Now before I get too far ahead, I would like take a moment and provide you my perspective as fleet commander of the current strategic environment. As you are all well aware, we are currently operating in an increasingly complex global security environment, characterized by overt challenges to the free and open international order and the re-emergence of long-term, strategic competition between nations – a return to great power competition.

Throughout our history we have faced numerous threats, but none that so seriously threatened our core security and prosperity. No doubt, our adversaries seek to supplant the United States as the global partner of choice and change that international order in their favor; a more authoritarian one I would say.

A rising China and a revanchist Russia are threats which are plausibly ‘existential’ – both in capability and intent. Their approaches in the maritime environment threaten U.S. interests, undermine our alliances and partnerships, and degrade the free and open international order. Along with Iran, North Korea, and violent extremist organizations, their aggressive military growth and modernization are challenging our advantage at sea.

These competitors are consistently conducting overt operations in the ‘gray zone,’ just below the threshold of armed conflict. And I will tell you as the naval commander for Northern Command, I am firmly convinced that the homeland is no longer a sanctuary, and the waters surrounding the United States are not moats as we once believed, but attack vectors. And in this time of persistent proximate threat, we cannot rest on our laurels while our enemies rapidly advance their capability and capacity to hold the United States, our allies, and partners at risk.

The recently published tri-service maritime strategy and CNO’s navigation plan provided by our leaders in the Pentagon make it abundantly clear that China is taking the long view and are the long-term pacing military challenge. They are the only rival with the combined economic and military potential to present that long-term, comprehensive challenge to the United States.

They are now employing a full array of anti-access, area denial platforms including aircraft carriers, surface combatants, submarines, and next generation weapon systems. They’ve launched over 100 warships in the last decade alone; just weeks ago they launched three in one day.

Through debt diplomacy, euphemistically their ‘one belt/one road,’ they quietly strong arm their neighbors, erode alliances, and obscure their activities. You can see this first hand as they move to build forward operating bases in Africa or in South America, which serves to increase their influence, and their maritime reach in the Artic, Atlantic, and the Pacific Oceans.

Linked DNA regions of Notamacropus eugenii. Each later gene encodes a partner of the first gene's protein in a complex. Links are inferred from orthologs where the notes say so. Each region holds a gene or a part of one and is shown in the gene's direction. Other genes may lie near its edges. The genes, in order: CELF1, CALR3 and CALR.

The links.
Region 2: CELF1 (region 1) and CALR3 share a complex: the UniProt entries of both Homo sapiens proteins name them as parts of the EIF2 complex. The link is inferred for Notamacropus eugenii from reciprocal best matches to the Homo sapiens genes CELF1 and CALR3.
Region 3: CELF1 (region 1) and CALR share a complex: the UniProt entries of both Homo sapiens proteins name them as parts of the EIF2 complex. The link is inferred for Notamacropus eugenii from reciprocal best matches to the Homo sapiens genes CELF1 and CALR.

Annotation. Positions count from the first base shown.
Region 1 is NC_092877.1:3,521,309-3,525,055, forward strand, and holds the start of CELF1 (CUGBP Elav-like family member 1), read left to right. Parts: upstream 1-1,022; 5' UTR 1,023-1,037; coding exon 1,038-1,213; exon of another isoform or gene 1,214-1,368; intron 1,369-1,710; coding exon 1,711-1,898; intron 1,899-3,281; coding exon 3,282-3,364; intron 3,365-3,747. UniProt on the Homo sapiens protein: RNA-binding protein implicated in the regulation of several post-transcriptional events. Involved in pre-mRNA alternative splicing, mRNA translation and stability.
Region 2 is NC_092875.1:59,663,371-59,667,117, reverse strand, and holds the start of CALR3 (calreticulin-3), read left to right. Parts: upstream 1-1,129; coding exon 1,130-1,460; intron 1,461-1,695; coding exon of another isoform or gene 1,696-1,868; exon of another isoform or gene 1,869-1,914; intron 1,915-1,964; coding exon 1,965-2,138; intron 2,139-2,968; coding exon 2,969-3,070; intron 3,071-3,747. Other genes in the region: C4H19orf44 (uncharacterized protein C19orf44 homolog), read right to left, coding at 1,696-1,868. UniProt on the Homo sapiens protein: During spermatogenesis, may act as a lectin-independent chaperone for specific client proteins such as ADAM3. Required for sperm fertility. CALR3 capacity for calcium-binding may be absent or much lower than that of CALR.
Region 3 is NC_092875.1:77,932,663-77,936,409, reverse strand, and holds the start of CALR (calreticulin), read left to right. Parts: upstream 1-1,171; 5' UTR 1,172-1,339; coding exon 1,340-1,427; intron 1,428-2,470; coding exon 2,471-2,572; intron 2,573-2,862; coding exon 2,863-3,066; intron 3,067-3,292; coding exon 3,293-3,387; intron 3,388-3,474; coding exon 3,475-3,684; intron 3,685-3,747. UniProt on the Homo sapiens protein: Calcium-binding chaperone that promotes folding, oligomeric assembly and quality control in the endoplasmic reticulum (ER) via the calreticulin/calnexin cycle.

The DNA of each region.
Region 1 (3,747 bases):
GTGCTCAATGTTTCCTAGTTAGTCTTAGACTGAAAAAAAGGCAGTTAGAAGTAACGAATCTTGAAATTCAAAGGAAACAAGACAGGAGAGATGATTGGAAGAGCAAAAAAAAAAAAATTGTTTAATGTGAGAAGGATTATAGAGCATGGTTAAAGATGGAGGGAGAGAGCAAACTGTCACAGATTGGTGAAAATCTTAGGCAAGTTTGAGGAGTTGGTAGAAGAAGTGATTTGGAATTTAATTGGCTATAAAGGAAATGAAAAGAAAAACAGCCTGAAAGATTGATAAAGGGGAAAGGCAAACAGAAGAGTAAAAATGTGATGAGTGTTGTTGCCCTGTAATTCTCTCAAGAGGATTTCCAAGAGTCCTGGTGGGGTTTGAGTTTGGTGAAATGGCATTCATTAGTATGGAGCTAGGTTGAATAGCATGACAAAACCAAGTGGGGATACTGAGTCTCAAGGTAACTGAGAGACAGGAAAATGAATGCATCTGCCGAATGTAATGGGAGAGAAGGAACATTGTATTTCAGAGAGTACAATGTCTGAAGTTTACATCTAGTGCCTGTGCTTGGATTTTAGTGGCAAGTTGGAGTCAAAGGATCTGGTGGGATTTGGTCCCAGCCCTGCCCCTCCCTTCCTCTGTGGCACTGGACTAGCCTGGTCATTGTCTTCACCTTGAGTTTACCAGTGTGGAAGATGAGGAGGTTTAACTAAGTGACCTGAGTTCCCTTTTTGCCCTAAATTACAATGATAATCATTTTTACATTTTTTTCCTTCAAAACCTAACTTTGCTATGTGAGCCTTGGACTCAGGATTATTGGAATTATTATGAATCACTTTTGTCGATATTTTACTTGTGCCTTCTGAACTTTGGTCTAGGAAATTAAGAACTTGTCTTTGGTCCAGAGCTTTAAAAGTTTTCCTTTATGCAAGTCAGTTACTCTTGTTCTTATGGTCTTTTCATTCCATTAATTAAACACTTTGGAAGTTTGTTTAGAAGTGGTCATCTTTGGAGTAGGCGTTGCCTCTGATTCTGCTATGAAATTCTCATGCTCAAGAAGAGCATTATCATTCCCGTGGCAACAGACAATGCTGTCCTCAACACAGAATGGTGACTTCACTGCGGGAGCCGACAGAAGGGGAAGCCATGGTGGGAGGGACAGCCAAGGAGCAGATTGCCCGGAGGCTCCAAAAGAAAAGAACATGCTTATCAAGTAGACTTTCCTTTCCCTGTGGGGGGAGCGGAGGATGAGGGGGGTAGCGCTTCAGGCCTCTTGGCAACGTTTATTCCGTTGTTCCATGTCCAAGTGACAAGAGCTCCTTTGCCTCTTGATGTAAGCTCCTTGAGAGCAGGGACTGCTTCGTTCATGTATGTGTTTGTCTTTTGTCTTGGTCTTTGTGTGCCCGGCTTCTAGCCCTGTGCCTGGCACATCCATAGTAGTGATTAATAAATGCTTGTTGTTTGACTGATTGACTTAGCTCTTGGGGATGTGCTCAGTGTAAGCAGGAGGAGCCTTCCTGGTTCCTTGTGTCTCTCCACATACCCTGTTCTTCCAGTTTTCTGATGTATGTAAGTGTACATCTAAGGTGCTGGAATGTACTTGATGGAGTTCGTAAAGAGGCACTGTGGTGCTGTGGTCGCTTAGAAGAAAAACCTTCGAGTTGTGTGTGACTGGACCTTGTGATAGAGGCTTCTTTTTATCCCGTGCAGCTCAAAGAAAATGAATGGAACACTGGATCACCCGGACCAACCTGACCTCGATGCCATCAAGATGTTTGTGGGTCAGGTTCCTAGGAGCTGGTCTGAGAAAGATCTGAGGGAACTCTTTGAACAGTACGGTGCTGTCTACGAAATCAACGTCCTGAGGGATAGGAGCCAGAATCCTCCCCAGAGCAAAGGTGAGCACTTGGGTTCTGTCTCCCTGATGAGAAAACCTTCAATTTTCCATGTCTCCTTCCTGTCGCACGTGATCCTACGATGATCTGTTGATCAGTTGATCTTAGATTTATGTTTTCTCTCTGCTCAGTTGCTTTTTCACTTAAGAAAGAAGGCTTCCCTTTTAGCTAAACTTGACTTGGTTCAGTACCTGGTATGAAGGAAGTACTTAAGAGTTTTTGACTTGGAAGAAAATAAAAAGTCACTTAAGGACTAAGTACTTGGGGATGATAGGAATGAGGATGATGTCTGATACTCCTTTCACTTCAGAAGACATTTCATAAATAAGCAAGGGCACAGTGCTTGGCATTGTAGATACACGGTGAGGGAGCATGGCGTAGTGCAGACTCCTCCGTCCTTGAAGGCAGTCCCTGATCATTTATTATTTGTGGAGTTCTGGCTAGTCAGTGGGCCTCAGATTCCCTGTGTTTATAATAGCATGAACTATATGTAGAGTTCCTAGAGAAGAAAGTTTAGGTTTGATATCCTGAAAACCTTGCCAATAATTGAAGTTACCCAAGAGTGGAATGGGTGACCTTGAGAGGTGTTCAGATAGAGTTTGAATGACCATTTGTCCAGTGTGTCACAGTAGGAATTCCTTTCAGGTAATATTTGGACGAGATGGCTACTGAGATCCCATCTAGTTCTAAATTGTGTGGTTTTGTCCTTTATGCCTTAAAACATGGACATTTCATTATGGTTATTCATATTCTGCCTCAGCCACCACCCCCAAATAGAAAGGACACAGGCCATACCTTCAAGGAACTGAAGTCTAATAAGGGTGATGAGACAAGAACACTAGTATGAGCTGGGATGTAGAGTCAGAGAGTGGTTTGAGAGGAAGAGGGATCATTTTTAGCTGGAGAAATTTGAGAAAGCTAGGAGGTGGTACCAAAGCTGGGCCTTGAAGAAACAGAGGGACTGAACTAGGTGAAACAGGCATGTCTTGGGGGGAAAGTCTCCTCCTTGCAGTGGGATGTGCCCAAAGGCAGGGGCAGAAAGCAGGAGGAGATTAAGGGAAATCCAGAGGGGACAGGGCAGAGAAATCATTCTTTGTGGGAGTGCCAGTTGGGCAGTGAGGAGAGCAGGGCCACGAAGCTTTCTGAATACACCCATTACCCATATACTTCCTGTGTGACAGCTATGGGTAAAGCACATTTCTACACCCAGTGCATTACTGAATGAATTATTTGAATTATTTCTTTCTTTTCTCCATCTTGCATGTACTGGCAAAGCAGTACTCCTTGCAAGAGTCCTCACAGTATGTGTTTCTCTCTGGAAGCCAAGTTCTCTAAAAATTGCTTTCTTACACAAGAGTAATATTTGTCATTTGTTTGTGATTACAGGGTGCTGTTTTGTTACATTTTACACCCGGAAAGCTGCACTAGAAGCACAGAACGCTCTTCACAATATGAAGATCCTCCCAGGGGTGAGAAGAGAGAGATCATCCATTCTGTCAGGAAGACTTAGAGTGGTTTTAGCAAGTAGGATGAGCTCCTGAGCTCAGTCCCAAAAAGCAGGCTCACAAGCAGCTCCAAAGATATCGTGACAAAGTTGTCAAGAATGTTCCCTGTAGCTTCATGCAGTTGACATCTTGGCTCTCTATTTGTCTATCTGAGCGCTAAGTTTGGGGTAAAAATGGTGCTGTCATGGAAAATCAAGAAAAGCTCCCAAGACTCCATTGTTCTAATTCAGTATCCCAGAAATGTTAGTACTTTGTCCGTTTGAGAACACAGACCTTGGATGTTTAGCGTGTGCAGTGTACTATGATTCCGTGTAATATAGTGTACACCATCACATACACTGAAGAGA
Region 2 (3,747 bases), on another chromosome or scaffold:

Our other near peer competitors also possess the capability to deny access in strategic locations. In 5th Fleet, mine warfare is an essential element of Iran’s layered defense strategy in restricting access to the Persian Gulf from the Straits of Hormuz. In addition to their extensive mine threat inventory, they are rapidly developing clandestine delivery platforms as well as new variants of influence mines.

And in 6th Fleet, Russia’s own anti-access / area denial defense strategy in the Baltic Sea, which protects their critical naval ports and assets in Kaliningrad and St. Petersburg, also bolsters by their ability to close the Skagerrak Straits by employing their unparalleled mine inventory.

Every day, the concept of ‘freedom of the seas’ is openly challenged by our competitors. This direct assault on the established global norms, that the high seas are free to all, belong to none, and are therefore a global commons, this threat requires us to move resolutely and with urgency.

The concept of ‘freedom of the seas’, power for peace, and the ability to control the seas in conflict, is critical to our national security strategy.

  • 70% of the earth is covered in water
  • 80% of the world’s population lives near the sea
  • More than 90% of what you buy or sell travels by the sea
  • And 99% of global internet traffic travels through over 287 undersea fiber-optic cables; all vulnerable in many ways

Bottom line, the seas are ever-more congested, ever-more dynamic, and with that, ever-more contested.

Take for example the situation in the Suez Canal just last month with the commercial vessel, Evergiven. The economic impact alone is estimated to have cost 9.6 billion dollars per day, not to mention the associated diplomatic and military concerns.

Now just imagine - China, Russia, Iran, or other foreign actors - who have the ability to sustain a closure like this - chose to deploy their mine inventories not only in the Suez, but simultaneously in strategic chokepoints around the world, laying siege to the world’s vital sea lanes.